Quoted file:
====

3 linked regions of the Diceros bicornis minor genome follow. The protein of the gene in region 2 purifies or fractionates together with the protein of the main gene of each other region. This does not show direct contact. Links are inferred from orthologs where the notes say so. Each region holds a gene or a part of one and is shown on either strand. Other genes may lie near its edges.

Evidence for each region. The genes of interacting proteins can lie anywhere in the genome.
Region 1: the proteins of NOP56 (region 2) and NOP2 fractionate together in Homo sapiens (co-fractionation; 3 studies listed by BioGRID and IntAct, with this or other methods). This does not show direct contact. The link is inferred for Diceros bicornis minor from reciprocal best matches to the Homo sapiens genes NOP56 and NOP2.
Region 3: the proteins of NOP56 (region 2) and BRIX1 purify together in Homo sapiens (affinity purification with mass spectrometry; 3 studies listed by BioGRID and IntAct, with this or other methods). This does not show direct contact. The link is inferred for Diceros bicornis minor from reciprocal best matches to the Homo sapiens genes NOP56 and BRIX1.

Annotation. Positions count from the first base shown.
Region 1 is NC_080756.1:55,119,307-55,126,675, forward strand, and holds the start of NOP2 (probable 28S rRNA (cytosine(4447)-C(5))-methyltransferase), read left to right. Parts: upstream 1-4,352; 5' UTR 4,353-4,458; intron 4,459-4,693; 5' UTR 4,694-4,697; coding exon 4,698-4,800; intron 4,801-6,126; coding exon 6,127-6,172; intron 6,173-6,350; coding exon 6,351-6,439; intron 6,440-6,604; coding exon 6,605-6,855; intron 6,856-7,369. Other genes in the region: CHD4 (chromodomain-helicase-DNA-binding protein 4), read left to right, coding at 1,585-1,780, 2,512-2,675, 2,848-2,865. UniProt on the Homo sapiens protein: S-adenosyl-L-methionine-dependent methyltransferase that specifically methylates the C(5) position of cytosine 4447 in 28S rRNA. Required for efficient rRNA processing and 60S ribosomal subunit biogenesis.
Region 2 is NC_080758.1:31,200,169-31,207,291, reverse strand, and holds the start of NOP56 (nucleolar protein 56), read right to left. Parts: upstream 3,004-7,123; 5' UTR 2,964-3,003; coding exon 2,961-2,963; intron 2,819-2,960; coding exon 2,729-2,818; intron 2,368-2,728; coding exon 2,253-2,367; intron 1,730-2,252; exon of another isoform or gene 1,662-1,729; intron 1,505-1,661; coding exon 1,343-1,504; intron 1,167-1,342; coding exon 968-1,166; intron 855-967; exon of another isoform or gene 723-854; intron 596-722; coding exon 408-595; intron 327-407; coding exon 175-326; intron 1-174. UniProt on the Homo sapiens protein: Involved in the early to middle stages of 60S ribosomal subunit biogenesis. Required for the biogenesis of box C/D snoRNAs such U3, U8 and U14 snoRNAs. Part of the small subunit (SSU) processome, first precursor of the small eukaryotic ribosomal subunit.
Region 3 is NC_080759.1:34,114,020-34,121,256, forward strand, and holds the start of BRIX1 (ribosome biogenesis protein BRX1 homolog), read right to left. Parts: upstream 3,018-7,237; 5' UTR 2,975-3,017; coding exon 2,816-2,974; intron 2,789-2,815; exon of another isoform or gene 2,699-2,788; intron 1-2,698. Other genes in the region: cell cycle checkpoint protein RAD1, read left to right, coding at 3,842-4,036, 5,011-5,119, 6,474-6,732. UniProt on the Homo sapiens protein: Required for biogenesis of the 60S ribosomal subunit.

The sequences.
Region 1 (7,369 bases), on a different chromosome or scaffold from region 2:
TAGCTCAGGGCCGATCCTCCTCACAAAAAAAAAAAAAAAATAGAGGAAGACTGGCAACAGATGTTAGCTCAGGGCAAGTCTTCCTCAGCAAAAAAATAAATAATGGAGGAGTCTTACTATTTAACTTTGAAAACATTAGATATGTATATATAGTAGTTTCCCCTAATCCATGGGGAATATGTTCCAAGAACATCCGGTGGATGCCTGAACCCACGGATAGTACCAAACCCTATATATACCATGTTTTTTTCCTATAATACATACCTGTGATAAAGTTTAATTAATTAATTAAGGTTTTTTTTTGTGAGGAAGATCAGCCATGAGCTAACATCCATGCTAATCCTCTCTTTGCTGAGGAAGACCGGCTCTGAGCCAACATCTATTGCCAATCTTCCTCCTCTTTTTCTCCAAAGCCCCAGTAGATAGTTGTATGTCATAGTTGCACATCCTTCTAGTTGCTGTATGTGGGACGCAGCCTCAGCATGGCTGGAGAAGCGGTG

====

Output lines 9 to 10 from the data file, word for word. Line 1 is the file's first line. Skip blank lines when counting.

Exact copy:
The sequences.
Region 1 (7,369 bases), on a different chromosome or scaffold from region 2: